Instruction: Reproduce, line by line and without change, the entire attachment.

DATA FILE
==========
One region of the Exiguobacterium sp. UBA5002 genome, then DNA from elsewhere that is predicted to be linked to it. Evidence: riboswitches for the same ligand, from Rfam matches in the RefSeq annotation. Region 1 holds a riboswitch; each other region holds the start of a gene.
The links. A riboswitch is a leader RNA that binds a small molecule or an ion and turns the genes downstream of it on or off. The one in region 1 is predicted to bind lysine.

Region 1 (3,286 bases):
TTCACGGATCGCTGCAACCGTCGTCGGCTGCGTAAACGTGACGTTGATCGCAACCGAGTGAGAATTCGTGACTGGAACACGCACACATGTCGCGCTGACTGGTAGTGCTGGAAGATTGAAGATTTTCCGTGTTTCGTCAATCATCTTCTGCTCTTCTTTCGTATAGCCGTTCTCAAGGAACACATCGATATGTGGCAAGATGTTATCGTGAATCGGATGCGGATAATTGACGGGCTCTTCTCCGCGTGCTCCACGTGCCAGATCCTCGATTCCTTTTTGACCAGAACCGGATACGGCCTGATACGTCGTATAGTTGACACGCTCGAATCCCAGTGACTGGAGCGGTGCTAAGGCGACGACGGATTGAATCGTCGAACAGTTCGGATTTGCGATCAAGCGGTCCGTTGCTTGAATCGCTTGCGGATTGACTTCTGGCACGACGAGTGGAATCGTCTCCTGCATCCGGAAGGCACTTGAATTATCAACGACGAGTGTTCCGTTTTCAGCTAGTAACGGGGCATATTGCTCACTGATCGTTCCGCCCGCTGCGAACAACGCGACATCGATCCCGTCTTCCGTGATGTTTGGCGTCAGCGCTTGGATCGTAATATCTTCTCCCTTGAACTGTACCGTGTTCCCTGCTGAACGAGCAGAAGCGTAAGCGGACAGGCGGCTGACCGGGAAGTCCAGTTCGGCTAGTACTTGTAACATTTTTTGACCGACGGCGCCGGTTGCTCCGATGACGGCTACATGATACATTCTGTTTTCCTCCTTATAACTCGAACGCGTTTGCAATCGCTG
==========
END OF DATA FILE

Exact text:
One region of the Exiguobacterium sp. UBA5002 genome, then DNA from elsewhere that is predicted to be linked to it. Evidence: riboswitches for the same ligand, from Rfam matches in the RefSeq annotation. Region 1 holds a riboswitch; each other region holds the start of a gene.
The links. A riboswitch is a leader RNA that binds a small molecule or an ion and turns the genes downstream of it on or off. The one in region 1 is predicted to bind lysine.

Region 1 (3,286 bases):
TTCACGGATCGCTGCAACCGTCGTCGGCTGCGTAAACGTGACGTTGATCGCAACCGAGTGAGAATTCGTGACTGGAACACGCACACATGTCGCGCTGACTGGTAGTGCTGGAAGATTGAAGATTTTCCGTGTTTCGTCAATCATCTTCTGCTCTTCTTTCGTATAGCCGTTCTCAAGGAACACATCGATATGTGGCAAGATGTTATCGTGAATCGGATGCGGATAATTGACGGGCTCTTCTCCGCGTGCTCCACGTGCCAGATCCTCGATTCCTTTTTGACCAGAACCGGATACGGCCTGATACGTCGTATAGTTGACACGCTCGAATCCCAGTGACTGGAGCGGTGCTAAGGCGACGACGGATTGAATCGTCGAACAGTTCGGATTTGCGATCAAGCGGTCCGTTGCTTGAATCGCTTGCGGATTGACTTCTGGCACGACGAGTGGAATCGTCTCCTGCATCCGGAAGGCACTTGAATTATCAACGACGAGTGTTCCGTTTTCAGCTAGTAACGGGGCATATTGCTCACTGATCGTTCCGCCCGCTGCGAACAACGCGACATCGATCCCGTCTTCCGTGATGTTTGGCGTCAGCGCTTGGATCGTAATATCTTCTCCCTTGAACTGTACCGTGTTCCCTGCTGAACGAGCAGAAGCGTAAGCGGACAGGCGGCTGACCGGGAAGTCCAGTTCGGCTAGTACTTGTAACATTTTTTGACCGACGGCGCCGGTTGCTCCGATGACGGCTACATGATACATTCTGTTTTCCTCCTTATAACTCGAACGCGTTTGCAATCGCTG